Haiti On the Brink: How the Moise Government Brought Haitian Democracy to its Knees
On July 7, 2021 President Jovenel Moise was assassinated by a group of at least two Haitian Americans and twenty-six Colombian nationals. Much about the perpetrators and their plot is still unknown. Besides the slain president, the only other victim of the early morning ambush was Moise’s wife, who was shot and taken to Miami, Florida for treatment. No other Presidential guards have been reported as wounded. There is also a large degree of uncertainty about the current leadership in Haiti. Although Haiti's acting Prime Minister Claude Joseph has finally ceded the central figurehead position to Ariel Henry after initially refusing to step down, the government remains on shaky ground. Amidst all of this uncertainty, one thing seems clear: the assassination of President Moise represents the culmination of political violence that has been rapidly increasing throughout Haiti.
For the past several months, the small island nation seated in the center of the Caribbean has seen a dramatic surge in politically motivated gang violence. Government instability compounded by the nation’s ongoing COVID-19 crisis has encouraged this trend. At the center of Haiti’s political disarray were questions over Moise’s legitimacy as the Haitian president and whether or not he was still the legitimate leader of Haiti. Tensions over Moise’s power led the opposition to demand a civil shut-down of the country in hopes of forcing the resignation of President Moise. The lack of solid leadership helped encourage a flare up in gang violence that has existed in the country for decades.
This groundswell of outrage and violence must be understood in the context of President Moise’s rise to power and his tenure in office. Before embarking on his political career, Moise was a businessman focused on revitalizing Haiti’s agricultural sector and created thousands of jobs in the process. In 2015, Moise made the crossover from the private sector to public service. The former President of Haiti, Michel Martelly, picked Moise to be the Tet Kale Party (PHTK) candidate for the upcoming presidential election in 2016. Martelly tapped Moise to run because he believed Moise’s extensive experience improving the Haitian economy would be a major asset for the party.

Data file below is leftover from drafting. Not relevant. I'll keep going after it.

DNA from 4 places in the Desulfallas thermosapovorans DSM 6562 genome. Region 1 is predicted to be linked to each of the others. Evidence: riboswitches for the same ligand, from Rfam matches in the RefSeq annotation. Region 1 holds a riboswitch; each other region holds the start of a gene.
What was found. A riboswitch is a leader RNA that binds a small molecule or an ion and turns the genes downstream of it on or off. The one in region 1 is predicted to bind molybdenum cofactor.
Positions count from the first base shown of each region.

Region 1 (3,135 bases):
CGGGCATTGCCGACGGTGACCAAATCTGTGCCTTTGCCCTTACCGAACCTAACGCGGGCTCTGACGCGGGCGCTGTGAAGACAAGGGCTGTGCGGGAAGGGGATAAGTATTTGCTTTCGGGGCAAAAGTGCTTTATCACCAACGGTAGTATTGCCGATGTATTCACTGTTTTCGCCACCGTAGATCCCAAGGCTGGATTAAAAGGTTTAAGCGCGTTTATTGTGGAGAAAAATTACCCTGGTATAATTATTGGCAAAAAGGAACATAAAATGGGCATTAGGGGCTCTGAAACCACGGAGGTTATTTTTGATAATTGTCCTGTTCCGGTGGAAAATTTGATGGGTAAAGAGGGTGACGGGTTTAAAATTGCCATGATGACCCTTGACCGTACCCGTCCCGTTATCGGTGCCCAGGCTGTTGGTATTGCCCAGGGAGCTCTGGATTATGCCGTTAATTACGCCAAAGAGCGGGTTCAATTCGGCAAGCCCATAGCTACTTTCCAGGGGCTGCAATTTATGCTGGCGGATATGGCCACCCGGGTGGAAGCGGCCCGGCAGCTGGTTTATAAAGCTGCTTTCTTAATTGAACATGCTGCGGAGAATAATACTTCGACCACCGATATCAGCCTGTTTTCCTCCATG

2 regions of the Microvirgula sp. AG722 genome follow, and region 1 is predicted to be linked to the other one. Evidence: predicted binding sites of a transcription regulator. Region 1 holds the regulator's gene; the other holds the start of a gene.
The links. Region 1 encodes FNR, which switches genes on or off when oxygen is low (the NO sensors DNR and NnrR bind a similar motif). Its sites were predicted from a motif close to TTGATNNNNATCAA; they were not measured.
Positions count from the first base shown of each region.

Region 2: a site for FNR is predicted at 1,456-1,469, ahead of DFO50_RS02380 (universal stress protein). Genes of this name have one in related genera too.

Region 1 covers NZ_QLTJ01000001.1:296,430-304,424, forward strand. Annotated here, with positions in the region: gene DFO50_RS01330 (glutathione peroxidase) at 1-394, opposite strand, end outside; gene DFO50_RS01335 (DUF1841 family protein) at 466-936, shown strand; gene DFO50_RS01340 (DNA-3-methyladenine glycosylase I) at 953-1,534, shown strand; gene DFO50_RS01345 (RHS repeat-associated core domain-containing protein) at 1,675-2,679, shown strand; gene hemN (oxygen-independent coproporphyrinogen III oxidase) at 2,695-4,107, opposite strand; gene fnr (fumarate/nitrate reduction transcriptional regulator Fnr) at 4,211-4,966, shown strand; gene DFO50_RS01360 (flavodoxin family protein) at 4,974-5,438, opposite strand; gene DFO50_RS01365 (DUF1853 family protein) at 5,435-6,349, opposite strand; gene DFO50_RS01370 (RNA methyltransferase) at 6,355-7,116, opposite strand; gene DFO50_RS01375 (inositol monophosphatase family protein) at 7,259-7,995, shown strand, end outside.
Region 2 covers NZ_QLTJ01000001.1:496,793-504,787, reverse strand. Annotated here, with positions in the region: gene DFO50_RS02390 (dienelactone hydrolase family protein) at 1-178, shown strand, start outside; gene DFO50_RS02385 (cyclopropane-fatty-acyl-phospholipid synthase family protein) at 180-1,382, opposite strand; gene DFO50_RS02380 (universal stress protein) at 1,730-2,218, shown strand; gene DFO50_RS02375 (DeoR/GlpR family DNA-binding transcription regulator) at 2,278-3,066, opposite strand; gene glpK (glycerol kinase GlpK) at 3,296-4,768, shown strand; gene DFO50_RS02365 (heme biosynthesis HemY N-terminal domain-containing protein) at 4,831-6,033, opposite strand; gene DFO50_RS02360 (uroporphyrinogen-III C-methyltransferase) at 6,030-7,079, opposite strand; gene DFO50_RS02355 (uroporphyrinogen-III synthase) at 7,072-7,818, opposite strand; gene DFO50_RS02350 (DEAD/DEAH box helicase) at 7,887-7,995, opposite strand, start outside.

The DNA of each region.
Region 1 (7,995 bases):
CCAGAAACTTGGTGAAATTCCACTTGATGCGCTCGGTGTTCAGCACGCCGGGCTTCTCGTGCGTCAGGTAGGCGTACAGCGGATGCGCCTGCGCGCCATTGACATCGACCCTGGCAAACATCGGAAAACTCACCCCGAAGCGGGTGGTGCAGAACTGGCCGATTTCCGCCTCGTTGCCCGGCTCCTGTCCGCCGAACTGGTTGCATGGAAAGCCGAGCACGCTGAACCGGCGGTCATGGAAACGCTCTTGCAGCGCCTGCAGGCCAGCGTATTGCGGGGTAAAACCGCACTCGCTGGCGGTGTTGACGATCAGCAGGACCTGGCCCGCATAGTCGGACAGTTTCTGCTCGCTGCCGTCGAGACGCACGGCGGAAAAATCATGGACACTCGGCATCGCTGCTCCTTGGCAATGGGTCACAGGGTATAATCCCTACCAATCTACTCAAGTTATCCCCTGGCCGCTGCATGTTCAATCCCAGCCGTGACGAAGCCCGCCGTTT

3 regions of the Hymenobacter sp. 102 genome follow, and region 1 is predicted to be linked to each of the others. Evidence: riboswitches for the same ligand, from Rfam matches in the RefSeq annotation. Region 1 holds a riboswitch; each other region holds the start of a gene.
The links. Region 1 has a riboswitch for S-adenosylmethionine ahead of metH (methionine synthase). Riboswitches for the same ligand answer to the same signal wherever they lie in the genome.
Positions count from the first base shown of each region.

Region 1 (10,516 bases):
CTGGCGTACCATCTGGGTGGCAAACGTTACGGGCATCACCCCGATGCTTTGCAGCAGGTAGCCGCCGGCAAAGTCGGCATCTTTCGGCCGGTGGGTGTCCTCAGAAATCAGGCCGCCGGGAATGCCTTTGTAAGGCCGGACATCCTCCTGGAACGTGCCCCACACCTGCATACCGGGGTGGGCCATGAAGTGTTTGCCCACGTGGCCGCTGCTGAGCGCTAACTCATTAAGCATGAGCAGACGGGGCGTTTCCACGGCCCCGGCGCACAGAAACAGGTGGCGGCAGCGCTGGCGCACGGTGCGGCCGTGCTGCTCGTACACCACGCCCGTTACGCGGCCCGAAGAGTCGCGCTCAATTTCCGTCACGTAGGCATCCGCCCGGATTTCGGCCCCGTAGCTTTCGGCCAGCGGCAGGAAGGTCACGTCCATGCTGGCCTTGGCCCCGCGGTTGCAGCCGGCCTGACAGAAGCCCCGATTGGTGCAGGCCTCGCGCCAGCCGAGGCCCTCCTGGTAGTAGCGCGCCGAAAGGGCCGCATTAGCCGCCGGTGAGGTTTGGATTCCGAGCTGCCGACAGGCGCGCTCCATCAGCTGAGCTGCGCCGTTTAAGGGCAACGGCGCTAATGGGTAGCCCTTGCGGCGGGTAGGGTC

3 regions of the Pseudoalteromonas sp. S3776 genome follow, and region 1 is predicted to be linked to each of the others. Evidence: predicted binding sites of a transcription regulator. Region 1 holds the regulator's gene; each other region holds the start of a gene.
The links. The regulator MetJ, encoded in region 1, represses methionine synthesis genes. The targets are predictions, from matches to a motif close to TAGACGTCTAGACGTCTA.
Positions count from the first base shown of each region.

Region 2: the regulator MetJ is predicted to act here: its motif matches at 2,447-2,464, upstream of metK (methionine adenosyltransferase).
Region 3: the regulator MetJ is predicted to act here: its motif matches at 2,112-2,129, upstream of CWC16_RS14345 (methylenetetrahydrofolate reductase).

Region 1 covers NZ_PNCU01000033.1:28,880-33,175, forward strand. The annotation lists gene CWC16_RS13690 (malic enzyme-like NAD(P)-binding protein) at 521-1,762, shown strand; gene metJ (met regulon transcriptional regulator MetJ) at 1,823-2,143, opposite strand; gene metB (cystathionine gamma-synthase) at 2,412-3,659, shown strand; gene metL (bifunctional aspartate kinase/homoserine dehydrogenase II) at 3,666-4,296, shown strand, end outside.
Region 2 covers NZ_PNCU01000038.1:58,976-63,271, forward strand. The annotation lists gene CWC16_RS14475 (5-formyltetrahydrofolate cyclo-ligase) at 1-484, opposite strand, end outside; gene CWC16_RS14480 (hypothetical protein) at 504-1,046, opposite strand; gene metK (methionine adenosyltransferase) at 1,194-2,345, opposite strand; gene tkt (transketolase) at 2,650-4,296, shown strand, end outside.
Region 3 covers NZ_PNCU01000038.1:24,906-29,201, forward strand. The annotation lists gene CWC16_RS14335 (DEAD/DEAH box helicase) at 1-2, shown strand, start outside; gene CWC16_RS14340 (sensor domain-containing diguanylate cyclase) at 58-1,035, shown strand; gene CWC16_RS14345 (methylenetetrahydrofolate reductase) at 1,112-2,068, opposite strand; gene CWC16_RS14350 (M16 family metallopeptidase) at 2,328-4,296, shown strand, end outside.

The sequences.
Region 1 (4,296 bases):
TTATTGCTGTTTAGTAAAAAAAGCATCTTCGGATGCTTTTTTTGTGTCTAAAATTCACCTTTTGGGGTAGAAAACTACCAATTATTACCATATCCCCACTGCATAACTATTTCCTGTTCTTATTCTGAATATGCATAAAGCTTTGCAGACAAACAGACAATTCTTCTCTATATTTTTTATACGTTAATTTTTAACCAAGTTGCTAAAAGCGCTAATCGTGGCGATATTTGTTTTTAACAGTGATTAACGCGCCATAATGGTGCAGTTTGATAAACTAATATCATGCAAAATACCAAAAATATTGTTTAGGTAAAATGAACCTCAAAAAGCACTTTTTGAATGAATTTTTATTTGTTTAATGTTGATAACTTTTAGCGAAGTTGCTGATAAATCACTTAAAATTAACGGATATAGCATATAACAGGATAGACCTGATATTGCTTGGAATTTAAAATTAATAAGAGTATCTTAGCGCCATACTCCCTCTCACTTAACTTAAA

Moise’s campaign played to Martelly’s expectations, making the economy an integral part of his platform. Throughout the entirety of his campaign, Moise drove forward a message of economic prosperity for Haiti, focusing on programs such as bio-ecological agriculture. Moise also echoed Martelly’s calls for universal education, health care, and energy reform.
In the first round of elections which took place in early October of 2015, Moise had received around 33% of the vote qualifying him for a runoff with the runner-up candidate. However, when an exit poll reported that Moise had only garnered around 6% of the vote, the results were immediately overshadowed by accusations of fraud from opposition parties and political challengers. The accusations of fraud resulted in massive protests throughout the nation’s capital of Port-au-Prince. Even before an official victory was declared, it was clear that Moise was not going to have an electoral mandate from the Haitian people.
In a special election that occurred the following year in November, election officials declared that Moise had won in the first round voiding the need for a runoff election. Moise was finally sworn in on February 7, 2017, the year after he was supposed to be sworn in according to the Haitian Constitution. This delay set the stage for Haiti’s current political crisis. According to Article 134-1 of the Haitian Constitution, the term of president is five (5) years. This term begins and ends on February 7 following the date of elections. The dispute has become whether or not Moise’s term began in 2016 after the initial elections were won, or in 2017 when he actually took office.
Without a constitutional authority to weigh in on the matter, it is required by law for Haitian jurists to submit their opinions on the matter. The Haitian Bar Federation, the Superior Council of Judicial Power, and other civil groups all agreed that Moise’s electoral mandate had ended in February of this year. Despite this consensus, Moise declined to step down from the presidency.